In addition, I also agree that there could be gains in the process efficiencies that require less labor.
 

TWSS37

macrumors 65816
Feb 4, 2011
1,107
232
It's good to see that FoxConn will be using layoffs to reduce their workforce instead of what has happened in the past with attrition by suicide.
 

JayLenochiniMac

macrumors G5
Nov 7, 2007
12,819
2,388
New Sanfrakota
Bring on the robots. Don't see the difference between them as those workers allowed obviously damaged iPhone 5 units full of nicks and scratches to make their way into retail boxes.
 

chirpie

macrumors 6502a
Jul 23, 2010
645
179
It's good to see that FoxConn will be using layoffs to reduce their workforce instead of what has happened in the past with attrition by suicide.

I always viewed the suicides with some level of skepticism, I.E. blown out of proportion.

Not to say the working conditions are great, but the average suicide rate on a college campus in the US is higher than Foxconn's.

(17 deaths per 1 million workers, foxconn - "That 17 people have committed suicide at Foxconn is a tragedy. But in fact, the suicide rate at Foxconn’s Shenzhen plant remains below national averages for both rural and urban China" http://www.wired.com/2011/02/ff_joelinchina/all/)

US college suicide rate 7 per 100,000 population. (http://www.sprc.org/sites/sprc.org/files/library/SuicideAmongCollegeStudentsInUS.pdf)
 
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TWSS37

macrumors 65816
Feb 4, 2011
1,107
232
I always viewed the suicides with some level of skepticism, I.E. blown out of proportion.

Not to say the working conditions are great, but the average suicide rate on a college campus in the US is higher than Foxconn's.

(17 deaths per 1 million workers, foxconn - "That 17 people have committed suicide at Foxconn is a tragedy. But in fact, the suicide rate at Foxconn’s Shenzhen plant remains below national averages for both rural and urban China" http://www.wired.com/2011/02/ff_joelinchina/all/)

US college suicide rate 7 per 100,000 population. (http://www.sprc.org/sites/sprc.org/files/library/SuicideAmongCollegeStudentsInUS.pdf)

Understood, just going by what was cited in the article in regards to worker suicides.
 

goofy1958

macrumors regular
Oct 7, 2011
156
20
Understood, just going by what was cited in the article in regards to worker suicides.

Seriously?!?! Please cite the place in the article where Foxconn is reducing employees with suicides as a policy. Are you freaking for real?!?!?!
 

Nunyabinez

macrumors 68000
Apr 27, 2010
1,758
2,230
Provo, UT
People in the US continue to naively think that working conditions, benefits and wages can increase for a workforce without any impact. It was inevitable that as wages increased, fewer workers could be sustained. And when wages get high enough, automation becomes economically feasible.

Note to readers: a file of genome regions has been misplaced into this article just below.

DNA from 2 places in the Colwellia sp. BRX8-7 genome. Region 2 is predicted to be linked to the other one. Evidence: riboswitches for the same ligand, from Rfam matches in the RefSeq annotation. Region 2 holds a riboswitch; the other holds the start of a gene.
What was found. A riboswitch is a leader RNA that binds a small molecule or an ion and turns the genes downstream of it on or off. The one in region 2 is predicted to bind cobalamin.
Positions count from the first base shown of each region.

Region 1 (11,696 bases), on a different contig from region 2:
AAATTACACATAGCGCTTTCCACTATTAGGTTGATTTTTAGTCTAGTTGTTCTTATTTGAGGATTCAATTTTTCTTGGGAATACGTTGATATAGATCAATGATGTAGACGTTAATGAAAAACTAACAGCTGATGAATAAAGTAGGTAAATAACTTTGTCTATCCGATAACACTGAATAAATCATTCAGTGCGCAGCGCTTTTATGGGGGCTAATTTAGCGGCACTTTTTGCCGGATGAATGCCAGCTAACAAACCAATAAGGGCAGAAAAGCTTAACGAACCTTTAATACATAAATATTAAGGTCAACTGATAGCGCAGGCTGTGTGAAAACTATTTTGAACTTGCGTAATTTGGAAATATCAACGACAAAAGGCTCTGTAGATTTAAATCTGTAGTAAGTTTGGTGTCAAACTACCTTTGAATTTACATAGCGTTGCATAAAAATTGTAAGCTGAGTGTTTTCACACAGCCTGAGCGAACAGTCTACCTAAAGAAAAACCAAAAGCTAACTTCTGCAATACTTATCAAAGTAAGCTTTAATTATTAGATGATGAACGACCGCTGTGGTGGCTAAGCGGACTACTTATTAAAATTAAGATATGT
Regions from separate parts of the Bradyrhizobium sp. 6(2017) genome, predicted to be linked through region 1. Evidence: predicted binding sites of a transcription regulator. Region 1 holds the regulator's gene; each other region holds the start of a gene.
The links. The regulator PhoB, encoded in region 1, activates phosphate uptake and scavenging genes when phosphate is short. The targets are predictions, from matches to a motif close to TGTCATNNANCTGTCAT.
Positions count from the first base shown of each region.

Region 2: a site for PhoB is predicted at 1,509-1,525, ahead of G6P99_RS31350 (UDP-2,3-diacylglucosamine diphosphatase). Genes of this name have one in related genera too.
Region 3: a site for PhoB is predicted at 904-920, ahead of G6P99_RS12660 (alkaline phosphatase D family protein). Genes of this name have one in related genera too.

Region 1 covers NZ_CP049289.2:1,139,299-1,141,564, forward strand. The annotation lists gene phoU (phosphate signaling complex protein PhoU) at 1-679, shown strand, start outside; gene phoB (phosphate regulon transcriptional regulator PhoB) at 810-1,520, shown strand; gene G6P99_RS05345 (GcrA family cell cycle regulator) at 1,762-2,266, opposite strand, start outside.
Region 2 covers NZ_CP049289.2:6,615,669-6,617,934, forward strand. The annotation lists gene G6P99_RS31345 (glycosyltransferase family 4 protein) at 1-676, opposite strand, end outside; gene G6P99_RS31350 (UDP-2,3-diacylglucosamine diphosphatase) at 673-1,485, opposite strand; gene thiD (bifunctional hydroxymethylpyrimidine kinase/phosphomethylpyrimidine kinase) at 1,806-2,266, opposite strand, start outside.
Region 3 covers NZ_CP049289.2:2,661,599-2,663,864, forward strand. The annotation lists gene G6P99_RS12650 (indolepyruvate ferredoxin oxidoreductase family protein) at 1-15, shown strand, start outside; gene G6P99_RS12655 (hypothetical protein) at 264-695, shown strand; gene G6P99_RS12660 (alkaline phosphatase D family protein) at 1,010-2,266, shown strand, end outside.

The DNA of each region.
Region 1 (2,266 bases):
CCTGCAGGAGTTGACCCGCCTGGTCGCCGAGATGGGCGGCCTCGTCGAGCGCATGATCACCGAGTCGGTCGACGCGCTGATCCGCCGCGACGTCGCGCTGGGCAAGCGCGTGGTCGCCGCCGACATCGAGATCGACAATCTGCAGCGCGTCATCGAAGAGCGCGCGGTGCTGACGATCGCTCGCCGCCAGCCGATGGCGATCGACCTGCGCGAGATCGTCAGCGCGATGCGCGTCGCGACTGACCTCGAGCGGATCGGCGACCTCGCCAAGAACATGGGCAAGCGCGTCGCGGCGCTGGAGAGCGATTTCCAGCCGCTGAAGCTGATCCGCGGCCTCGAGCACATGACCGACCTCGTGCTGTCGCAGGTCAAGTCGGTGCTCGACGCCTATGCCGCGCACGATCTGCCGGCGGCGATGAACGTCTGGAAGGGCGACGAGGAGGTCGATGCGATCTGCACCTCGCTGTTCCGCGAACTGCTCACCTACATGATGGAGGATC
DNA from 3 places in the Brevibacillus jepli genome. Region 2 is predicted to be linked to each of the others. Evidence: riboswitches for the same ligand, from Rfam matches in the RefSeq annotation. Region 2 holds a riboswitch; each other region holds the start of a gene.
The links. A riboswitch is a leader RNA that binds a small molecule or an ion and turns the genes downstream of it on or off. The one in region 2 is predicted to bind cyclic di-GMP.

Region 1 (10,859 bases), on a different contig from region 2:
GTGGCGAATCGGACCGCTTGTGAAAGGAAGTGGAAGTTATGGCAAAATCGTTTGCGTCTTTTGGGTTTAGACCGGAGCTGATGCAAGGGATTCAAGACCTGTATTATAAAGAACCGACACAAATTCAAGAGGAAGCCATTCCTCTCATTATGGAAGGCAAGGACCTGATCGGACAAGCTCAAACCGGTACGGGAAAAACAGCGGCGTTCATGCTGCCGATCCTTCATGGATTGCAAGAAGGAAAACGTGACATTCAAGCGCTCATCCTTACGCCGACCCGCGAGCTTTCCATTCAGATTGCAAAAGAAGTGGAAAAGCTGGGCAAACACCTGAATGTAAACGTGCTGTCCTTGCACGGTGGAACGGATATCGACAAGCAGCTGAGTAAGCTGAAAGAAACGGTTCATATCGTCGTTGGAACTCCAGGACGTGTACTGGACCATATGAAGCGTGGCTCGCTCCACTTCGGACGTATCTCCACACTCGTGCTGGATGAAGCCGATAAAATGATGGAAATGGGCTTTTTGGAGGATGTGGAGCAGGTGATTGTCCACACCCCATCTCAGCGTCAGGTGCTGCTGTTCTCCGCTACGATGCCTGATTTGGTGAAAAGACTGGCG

I'm not saying that we should turn a blind eye while China operate sweatshops, but I'll bet those people who can't get a job at Foxconn now really appreciate all the Americans that pushed for better conditions and cost them a job.

Just like all the people at my University who got their hours cut back so that they wouldn't qualify for benefits under Obamacare, since as a state university, we literally don't have the money to give them benefits (not that most companies do either).
 

dysamoria

macrumors 68000
Dec 8, 2011
1,680
1,300
No plans until they do it ...

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The bigger problem is in accommodating so much temporary growth of manufacturing demand. A product that hasn't yet saturated the market (and people's desires for it) appears booming, but it's not perpetual. Shortages of product to sell slows purchases and income, but also requires less surplus workforce in the end when the inevitable slowdown happens. But we know sales are more important...

Hopefully they're not utterly insincere (like my prior comment suggests) and they do simply greatly reduce hiring, and train their current workers on different processes than what they originally were hired for. That way, when the automation is precise enough for Apple's demands, the robots don't displace the workers that used to hand assemble the product. There's always something to do. If a person can be trained in different tasks, they can keep being employed. Companies generally don't like spending money to make money, though.
 

Marco Geßler

macrumors newbie
Jan 27, 2015
1
0
It's good to see that FoxConn will be using layoffs to reduce their workforce instead of what has happened in the past with attrition by suicide.

They still suicide and suffer attrition but now it's due to unemployment and does not count as Foxconn problem.

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"... Foxconn's job cuts have not been specifically tied to its Apple business ..."